Uber ruling: Self-employed vs worker

04 March 2021
3 min read
Published:

Lee Muter explains what the recent Supreme Court ruling could mean for dental associates.

Many dentists (both principals and associates) will be aware that there was a Supreme Court judgement last month that ruled Uber drivers must be treated as ‘workers’ rather than self-employed.

The five key facts in the Uber judgement were:

  1. Remuneration was controlled by Uber including the amount paid to drivers and whether to refund passengers.
  2. Drivers have no ability to negotiate the terms they contract with Uber on or the terms on which they transport passengers.
  3. Once the driver is logged into the Uber app, they have limited power over their operations, placing them in a position of subordination. For example, the driver is not informed of the intended destination before accepting the fare and Uber can log the driver out if their acceptances or cancellations are unsatisfactory.
  4. Uber exercise significant control over the service provided to passengers as the cars are vetted, the software is integral, Uber control the information provided to drivers, and drivers are monitored.
  5. The relationship between the driver and the passenger is restricted to a minimum, preventing the driver from establishing a relationship which benefits their ‘business’ as a driver, which is specifically prohibited by Uber in any event.

This has meant that the political hot potato of whether associates are self-employed or not has again risen its head. From a tax perspective, this has been covered in previous NASDAL articles and the position is still very clear – HMRC guidance contained in ‘Employment Status Manual ESM4030 Particular occupations: dentists’ states:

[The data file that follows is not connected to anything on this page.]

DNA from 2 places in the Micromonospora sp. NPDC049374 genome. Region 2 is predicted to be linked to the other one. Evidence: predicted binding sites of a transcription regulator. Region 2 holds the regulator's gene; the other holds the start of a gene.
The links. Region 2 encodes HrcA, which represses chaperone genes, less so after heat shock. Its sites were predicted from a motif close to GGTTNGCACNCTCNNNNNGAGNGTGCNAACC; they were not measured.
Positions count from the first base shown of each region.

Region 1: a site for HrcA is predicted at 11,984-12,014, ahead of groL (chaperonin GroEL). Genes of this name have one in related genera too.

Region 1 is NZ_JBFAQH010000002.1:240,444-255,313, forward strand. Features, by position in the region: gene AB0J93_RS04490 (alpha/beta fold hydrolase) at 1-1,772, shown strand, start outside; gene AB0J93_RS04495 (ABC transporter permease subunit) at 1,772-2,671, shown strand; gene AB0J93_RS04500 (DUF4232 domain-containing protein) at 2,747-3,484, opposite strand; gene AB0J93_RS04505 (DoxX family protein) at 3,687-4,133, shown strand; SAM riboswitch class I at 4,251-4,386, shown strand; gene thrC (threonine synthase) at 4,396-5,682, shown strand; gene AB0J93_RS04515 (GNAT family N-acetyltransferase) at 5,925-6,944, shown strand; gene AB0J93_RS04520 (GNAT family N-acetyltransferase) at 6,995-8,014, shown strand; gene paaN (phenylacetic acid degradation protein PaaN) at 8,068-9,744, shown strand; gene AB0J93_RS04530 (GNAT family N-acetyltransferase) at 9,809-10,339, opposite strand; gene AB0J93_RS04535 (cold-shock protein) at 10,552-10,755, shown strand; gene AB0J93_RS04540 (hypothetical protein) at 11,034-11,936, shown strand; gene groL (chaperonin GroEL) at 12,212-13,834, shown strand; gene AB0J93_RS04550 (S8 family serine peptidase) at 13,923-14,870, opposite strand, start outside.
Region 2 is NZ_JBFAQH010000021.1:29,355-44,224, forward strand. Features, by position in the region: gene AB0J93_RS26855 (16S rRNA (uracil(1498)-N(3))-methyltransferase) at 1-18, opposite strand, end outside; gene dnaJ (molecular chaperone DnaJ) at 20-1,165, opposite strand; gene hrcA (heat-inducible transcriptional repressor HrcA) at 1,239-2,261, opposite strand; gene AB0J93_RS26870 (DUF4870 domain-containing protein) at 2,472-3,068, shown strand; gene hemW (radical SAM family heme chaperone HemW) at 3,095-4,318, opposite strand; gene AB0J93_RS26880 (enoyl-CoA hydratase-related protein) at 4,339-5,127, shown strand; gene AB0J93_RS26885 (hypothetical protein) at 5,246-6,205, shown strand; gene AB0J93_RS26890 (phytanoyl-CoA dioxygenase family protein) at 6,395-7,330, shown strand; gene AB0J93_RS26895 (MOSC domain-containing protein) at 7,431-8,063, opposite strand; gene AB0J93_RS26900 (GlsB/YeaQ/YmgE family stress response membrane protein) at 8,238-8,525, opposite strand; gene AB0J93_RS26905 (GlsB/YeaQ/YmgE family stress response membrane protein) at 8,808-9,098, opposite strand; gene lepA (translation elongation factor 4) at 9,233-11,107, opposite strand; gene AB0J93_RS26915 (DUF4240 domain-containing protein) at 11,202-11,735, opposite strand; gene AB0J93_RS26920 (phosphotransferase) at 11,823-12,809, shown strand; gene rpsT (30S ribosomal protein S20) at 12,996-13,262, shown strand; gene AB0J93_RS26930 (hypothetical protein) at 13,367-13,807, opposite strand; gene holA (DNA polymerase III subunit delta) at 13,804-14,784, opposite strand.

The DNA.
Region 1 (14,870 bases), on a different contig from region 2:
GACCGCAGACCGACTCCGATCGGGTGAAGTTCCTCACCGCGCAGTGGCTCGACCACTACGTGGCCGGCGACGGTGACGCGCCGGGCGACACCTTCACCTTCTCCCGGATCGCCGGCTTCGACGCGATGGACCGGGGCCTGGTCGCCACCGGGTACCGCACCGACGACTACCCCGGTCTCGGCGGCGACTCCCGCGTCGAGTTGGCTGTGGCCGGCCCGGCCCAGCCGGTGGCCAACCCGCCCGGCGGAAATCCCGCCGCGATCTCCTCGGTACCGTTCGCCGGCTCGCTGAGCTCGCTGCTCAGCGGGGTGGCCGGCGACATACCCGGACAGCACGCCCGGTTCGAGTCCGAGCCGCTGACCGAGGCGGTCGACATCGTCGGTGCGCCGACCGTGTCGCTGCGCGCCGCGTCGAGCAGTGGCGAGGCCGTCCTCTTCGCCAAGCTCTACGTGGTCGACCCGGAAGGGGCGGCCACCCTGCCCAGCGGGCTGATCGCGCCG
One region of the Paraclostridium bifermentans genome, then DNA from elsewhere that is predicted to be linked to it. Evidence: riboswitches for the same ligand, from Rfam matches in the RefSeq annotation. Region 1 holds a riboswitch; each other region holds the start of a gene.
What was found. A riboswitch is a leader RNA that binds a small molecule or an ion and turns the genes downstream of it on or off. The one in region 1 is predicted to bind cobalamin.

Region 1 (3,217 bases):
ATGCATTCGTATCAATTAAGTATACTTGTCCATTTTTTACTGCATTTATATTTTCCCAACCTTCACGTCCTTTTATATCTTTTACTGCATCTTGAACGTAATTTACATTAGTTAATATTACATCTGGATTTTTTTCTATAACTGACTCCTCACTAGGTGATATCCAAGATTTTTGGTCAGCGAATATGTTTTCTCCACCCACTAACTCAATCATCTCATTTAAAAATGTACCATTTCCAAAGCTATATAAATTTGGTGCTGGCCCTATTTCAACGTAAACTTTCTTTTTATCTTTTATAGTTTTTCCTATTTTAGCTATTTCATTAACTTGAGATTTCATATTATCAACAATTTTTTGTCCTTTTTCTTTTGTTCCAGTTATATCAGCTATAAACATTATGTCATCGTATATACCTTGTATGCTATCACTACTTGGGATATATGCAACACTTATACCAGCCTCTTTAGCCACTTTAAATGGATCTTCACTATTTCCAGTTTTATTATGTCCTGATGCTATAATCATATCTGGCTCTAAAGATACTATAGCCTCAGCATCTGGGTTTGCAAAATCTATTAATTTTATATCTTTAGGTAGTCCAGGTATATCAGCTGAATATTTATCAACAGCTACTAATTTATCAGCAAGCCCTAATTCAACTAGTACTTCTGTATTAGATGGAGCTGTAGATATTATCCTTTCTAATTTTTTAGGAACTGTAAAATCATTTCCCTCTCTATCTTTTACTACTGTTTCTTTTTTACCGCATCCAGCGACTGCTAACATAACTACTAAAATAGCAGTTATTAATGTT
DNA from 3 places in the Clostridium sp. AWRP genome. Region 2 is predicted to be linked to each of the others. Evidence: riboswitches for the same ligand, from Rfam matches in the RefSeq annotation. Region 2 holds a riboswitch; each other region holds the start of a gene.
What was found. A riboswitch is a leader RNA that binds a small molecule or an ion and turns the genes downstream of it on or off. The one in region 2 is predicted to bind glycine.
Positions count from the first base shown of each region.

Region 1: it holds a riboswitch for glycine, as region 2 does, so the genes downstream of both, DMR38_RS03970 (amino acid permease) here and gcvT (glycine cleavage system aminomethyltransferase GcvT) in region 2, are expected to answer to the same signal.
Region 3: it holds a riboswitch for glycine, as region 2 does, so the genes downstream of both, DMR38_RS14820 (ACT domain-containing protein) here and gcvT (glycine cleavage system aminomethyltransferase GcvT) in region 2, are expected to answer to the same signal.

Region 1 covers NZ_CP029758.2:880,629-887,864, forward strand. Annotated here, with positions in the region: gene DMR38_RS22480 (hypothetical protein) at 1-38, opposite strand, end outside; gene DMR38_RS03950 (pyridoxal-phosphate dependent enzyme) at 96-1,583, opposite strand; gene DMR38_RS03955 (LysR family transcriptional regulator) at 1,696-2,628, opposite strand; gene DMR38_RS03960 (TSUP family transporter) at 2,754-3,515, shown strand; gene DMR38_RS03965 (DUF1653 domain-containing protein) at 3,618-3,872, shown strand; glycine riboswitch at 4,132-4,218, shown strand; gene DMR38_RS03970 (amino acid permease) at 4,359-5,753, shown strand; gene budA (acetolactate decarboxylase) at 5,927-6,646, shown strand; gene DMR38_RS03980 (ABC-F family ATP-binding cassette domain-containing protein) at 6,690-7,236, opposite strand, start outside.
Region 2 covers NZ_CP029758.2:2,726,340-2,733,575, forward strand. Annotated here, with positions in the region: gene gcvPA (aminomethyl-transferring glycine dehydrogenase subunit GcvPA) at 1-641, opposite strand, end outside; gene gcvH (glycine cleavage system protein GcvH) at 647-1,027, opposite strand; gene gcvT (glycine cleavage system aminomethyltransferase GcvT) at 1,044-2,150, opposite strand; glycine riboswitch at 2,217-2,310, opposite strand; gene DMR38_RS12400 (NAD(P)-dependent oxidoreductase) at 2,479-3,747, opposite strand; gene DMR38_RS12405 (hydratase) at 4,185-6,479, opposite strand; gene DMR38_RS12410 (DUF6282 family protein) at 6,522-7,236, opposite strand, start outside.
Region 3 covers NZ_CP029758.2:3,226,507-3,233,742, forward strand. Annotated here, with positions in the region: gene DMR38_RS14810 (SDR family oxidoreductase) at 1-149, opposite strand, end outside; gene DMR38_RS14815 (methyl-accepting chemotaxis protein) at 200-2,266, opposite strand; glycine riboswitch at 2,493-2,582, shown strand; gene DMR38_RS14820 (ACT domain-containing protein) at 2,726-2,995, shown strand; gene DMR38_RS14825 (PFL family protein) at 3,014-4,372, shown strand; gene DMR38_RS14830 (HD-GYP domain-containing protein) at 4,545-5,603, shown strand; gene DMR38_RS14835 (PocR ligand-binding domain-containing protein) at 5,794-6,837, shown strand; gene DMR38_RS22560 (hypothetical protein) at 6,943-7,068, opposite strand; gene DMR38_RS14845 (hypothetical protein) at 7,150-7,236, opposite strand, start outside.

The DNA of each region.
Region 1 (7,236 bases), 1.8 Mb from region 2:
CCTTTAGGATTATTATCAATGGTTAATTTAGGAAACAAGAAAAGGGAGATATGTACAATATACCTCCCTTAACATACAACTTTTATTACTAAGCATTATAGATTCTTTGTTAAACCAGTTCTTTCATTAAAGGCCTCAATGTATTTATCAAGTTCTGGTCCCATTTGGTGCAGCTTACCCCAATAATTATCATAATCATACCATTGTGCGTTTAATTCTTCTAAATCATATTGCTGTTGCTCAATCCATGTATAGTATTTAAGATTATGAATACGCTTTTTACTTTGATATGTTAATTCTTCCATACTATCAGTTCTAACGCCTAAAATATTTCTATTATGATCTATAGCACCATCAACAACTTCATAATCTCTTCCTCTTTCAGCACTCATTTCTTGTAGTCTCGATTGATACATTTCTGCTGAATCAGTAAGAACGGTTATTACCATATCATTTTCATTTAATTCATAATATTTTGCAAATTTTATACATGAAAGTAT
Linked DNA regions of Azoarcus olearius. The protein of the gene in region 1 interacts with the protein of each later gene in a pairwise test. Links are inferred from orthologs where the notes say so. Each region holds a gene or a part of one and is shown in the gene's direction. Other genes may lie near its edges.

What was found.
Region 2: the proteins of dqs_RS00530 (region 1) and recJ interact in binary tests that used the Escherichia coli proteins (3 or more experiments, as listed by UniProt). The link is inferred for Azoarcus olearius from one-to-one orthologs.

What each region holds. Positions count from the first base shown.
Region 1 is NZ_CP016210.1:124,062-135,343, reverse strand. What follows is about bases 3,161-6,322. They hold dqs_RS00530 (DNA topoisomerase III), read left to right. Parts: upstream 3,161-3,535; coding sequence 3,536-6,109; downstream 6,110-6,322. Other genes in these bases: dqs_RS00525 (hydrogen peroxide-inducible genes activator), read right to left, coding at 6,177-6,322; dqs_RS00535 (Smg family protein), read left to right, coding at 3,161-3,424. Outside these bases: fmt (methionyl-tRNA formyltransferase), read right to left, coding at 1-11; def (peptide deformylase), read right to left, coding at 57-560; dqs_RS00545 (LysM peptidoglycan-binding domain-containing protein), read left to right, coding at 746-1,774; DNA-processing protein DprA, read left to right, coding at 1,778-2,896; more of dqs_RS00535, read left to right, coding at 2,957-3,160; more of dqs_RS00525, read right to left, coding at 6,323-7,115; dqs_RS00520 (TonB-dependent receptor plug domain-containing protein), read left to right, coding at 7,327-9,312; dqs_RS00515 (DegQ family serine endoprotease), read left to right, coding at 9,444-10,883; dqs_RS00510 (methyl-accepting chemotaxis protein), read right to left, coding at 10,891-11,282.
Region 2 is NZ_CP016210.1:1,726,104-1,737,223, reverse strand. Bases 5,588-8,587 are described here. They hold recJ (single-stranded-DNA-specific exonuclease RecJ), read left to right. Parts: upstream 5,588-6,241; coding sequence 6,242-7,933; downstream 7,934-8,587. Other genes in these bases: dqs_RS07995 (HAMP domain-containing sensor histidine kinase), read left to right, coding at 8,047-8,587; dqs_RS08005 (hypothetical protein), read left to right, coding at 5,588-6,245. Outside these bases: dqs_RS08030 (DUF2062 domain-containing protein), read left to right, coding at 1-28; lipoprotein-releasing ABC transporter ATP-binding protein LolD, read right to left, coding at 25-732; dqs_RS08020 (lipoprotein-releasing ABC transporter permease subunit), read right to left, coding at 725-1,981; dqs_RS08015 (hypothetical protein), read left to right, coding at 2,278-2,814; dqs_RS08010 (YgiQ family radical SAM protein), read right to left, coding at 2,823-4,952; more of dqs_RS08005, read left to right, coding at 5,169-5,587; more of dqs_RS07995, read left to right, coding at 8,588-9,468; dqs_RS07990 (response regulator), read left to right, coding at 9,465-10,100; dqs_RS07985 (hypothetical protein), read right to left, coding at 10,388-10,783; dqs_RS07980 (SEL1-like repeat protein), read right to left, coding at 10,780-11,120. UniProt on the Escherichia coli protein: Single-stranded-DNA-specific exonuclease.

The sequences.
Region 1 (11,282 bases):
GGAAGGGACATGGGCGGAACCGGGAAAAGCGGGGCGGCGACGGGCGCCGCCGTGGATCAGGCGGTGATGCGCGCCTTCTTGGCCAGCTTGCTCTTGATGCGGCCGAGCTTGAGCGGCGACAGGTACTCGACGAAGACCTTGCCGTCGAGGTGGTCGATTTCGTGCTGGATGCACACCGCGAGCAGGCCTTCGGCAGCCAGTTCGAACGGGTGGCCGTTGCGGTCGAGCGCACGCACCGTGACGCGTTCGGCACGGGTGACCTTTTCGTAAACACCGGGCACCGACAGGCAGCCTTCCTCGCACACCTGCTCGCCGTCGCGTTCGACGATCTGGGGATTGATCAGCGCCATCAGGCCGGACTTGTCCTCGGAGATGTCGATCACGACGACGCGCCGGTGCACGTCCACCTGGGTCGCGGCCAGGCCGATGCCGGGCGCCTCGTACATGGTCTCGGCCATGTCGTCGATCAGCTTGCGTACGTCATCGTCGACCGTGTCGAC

It should be noted that there are standard forms of agreement for ‘associate’ dentists which have been approved by the British Dental Association (BDA) and the Dental Practitioners Association (DPA)(sic). These agreements relate to dentists practicing as associates in premises run by another dentist.

Where these agreements are used and the terms are followed, the income of the associate dentist is assessable under trading income rules and not as employment income. In these circumstances the dentist is liable for Class 2/4 NICs and not Class 1 NICs.

The NHS General Dental Services Contract, which came into force from 1 April 2006, provides for less fluctuation in associate dentists' income. However, providing the associate dentist continues to be responsible for paying their share of laboratory fees etc. for work relating to their patients and other terms of the standard agreement are followed, the above guidance will still apply.

All nice and straightforward. As long as associates use BDA contracts and actually work in line with them, they should pass the overall self-employment for tax purposes test. It is possible that determining employment status could be replaced by having to use general employment status tests regardless of the contractual status, as outlined in HMRC’s online tool “CEST” (check employment status for tax), but there have been no indications yet if and when this will happen.